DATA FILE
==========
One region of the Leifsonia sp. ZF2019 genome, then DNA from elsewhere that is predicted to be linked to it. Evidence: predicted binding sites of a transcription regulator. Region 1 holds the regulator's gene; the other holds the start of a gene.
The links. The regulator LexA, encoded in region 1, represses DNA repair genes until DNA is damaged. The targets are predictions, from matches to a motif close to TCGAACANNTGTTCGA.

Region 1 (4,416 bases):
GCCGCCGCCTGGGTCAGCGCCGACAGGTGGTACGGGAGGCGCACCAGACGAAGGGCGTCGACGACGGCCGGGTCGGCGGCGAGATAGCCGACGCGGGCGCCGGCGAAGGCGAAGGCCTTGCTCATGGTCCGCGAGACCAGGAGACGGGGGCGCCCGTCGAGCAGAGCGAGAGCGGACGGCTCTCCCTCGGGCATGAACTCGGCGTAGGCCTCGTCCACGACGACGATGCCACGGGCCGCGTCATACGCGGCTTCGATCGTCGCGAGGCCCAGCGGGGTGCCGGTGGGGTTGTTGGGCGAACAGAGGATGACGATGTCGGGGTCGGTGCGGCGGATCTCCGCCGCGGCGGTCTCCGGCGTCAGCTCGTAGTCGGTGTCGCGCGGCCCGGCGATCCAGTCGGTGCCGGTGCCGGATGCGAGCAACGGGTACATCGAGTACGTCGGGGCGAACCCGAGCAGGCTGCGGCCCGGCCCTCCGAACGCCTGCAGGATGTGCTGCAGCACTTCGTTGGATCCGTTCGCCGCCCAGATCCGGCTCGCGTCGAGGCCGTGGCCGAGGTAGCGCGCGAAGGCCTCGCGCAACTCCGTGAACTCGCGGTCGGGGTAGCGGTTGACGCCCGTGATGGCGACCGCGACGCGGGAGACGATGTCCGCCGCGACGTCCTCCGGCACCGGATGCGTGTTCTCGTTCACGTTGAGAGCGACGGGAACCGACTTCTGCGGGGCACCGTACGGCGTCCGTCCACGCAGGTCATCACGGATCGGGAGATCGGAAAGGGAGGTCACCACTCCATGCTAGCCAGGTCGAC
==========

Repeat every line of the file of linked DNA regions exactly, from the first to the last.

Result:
One region of the Leifsonia sp. ZF2019 genome, then DNA from elsewhere that is predicted to be linked to it. Evidence: predicted binding sites of a transcription regulator. Region 1 holds the regulator's gene; the other holds the start of a gene.
The links. The regulator LexA, encoded in region 1, represses DNA repair genes until DNA is damaged. The targets are predictions, from matches to a motif close to TCGAACANNTGTTCGA.

Region 1 (4,416 bases):
GCCGCCGCCTGGGTCAGCGCCGACAGGTGGTACGGGAGGCGCACCAGACGAAGGGCGTCGACGACGGCCGGGTCGGCGGCGAGATAGCCGACGCGGGCGCCGGCGAAGGCGAAGGCCTTGCTCATGGTCCGCGAGACCAGGAGACGGGGGCGCCCGTCGAGCAGAGCGAGAGCGGACGGCTCTCCCTCGGGCATGAACTCGGCGTAGGCCTCGTCCACGACGACGATGCCACGGGCCGCGTCATACGCGGCTTCGATCGTCGCGAGGCCCAGCGGGGTGCCGGTGGGGTTGTTGGGCGAACAGAGGATGACGATGTCGGGGTCGGTGCGGCGGATCTCCGCCGCGGCGGTCTCCGGCGTCAGCTCGTAGTCGGTGTCGCGCGGCCCGGCGATCCAGTCGGTGCCGGTGCCGGATGCGAGCAACGGGTACATCGAGTACGTCGGGGCGAACCCGAGCAGGCTGCGGCCCGGCCCTCCGAACGCCTGCAGGATGTGCTGCAGCACTTCGTTGGATCCGTTCGCCGCCCAGATCCGGCTCGCGTCGAGGCCGTGGCCGAGGTAGCGCGCGAAGGCCTCGCGCAACTCCGTGAACTCGCGGTCGGGGTAGCGGTTGACGCCCGTGATGGCGACCGCGACGCGGGAGACGATGTCCGCCGCGACGTCCTCCGGCACCGGATGCGTGTTCTCGTTCACGTTGAGAGCGACGGGAACCGACTTCTGCGGGGCACCGTACGGCGTCCGTCCACGCAGGTCATCACGGATCGGGAGATCGGAAAGGGAGGTCACCACTCCATGCTAGCCAGGTCGAC